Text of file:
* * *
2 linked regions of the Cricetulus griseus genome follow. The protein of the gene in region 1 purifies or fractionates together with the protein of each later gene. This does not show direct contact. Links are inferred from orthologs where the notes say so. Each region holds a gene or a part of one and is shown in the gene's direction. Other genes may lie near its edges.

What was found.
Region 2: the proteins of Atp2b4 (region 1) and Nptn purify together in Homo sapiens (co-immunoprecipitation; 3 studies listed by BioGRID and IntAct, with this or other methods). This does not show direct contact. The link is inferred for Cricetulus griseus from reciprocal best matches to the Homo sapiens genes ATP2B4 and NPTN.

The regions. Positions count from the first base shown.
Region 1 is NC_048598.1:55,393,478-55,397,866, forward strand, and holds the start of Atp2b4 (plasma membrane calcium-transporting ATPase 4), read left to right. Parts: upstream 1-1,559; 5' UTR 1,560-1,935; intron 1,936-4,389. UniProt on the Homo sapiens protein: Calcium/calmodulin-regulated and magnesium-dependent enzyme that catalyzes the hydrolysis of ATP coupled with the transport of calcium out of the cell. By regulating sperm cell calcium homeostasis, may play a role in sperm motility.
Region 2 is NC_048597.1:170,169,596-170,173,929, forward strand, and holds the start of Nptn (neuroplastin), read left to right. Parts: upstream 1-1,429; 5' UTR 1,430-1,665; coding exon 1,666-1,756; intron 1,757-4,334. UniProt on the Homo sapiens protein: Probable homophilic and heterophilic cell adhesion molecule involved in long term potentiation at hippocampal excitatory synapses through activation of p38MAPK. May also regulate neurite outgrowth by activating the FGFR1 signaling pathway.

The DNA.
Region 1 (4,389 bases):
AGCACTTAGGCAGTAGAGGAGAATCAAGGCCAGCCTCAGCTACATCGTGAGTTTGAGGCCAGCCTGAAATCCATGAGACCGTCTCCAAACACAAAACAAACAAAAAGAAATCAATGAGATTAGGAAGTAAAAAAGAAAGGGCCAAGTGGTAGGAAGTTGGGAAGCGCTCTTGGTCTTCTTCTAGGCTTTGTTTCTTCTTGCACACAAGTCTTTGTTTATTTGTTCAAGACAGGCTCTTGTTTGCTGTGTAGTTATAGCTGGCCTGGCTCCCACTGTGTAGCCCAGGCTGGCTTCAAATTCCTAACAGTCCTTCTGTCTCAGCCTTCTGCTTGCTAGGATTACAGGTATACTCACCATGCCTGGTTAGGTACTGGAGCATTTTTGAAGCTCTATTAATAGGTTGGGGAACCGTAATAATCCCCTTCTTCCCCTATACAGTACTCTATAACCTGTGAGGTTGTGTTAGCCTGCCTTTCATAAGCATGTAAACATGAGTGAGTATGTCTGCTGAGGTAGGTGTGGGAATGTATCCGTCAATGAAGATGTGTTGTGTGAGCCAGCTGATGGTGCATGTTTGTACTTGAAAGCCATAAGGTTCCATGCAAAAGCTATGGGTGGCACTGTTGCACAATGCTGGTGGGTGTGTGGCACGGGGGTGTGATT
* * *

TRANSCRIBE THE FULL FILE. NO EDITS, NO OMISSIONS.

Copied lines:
2 linked regions of the Cricetulus griseus genome follow. The protein of the gene in region 1 purifies or fractionates together with the protein of each later gene. This does not show direct contact. Links are inferred from orthologs where the notes say so. Each region holds a gene or a part of one and is shown in the gene's direction. Other genes may lie near its edges.

What was found.
Region 2: the proteins of Atp2b4 (region 1) and Nptn purify together in Homo sapiens (co-immunoprecipitation; 3 studies listed by BioGRID and IntAct, with this or other methods). This does not show direct contact. The link is inferred for Cricetulus griseus from reciprocal best matches to the Homo sapiens genes ATP2B4 and NPTN.

The regions. Positions count from the first base shown.
Region 1 is NC_048598.1:55,393,478-55,397,866, forward strand, and holds the start of Atp2b4 (plasma membrane calcium-transporting ATPase 4), read left to right. Parts: upstream 1-1,559; 5' UTR 1,560-1,935; intron 1,936-4,389. UniProt on the Homo sapiens protein: Calcium/calmodulin-regulated and magnesium-dependent enzyme that catalyzes the hydrolysis of ATP coupled with the transport of calcium out of the cell. By regulating sperm cell calcium homeostasis, may play a role in sperm motility.
Region 2 is NC_048597.1:170,169,596-170,173,929, forward strand, and holds the start of Nptn (neuroplastin), read left to right. Parts: upstream 1-1,429; 5' UTR 1,430-1,665; coding exon 1,666-1,756; intron 1,757-4,334. UniProt on the Homo sapiens protein: Probable homophilic and heterophilic cell adhesion molecule involved in long term potentiation at hippocampal excitatory synapses through activation of p38MAPK. May also regulate neurite outgrowth by activating the FGFR1 signaling pathway.

The DNA.
Region 1 (4,389 bases):
AGCACTTAGGCAGTAGAGGAGAATCAAGGCCAGCCTCAGCTACATCGTGAGTTTGAGGCCAGCCTGAAATCCATGAGACCGTCTCCAAACACAAAACAAACAAAAAGAAATCAATGAGATTAGGAAGTAAAAAAGAAAGGGCCAAGTGGTAGGAAGTTGGGAAGCGCTCTTGGTCTTCTTCTAGGCTTTGTTTCTTCTTGCACACAAGTCTTTGTTTATTTGTTCAAGACAGGCTCTTGTTTGCTGTGTAGTTATAGCTGGCCTGGCTCCCACTGTGTAGCCCAGGCTGGCTTCAAATTCCTAACAGTCCTTCTGTCTCAGCCTTCTGCTTGCTAGGATTACAGGTATACTCACCATGCCTGGTTAGGTACTGGAGCATTTTTGAAGCTCTATTAATAGGTTGGGGAACCGTAATAATCCCCTTCTTCCCCTATACAGTACTCTATAACCTGTGAGGTTGTGTTAGCCTGCCTTTCATAAGCATGTAAACATGAGTGAGTATGTCTGCTGAGGTAGGTGTGGGAATGTATCCGTCAATGAAGATGTGTTGTGTGAGCCAGCTGATGGTGCATGTTTGTACTTGAAAGCCATAAGGTTCCATGCAAAAGCTATGGGTGGCACTGTTGCACAATGCTGGTGGGTGTGTGGCACGGGGGTGTGATT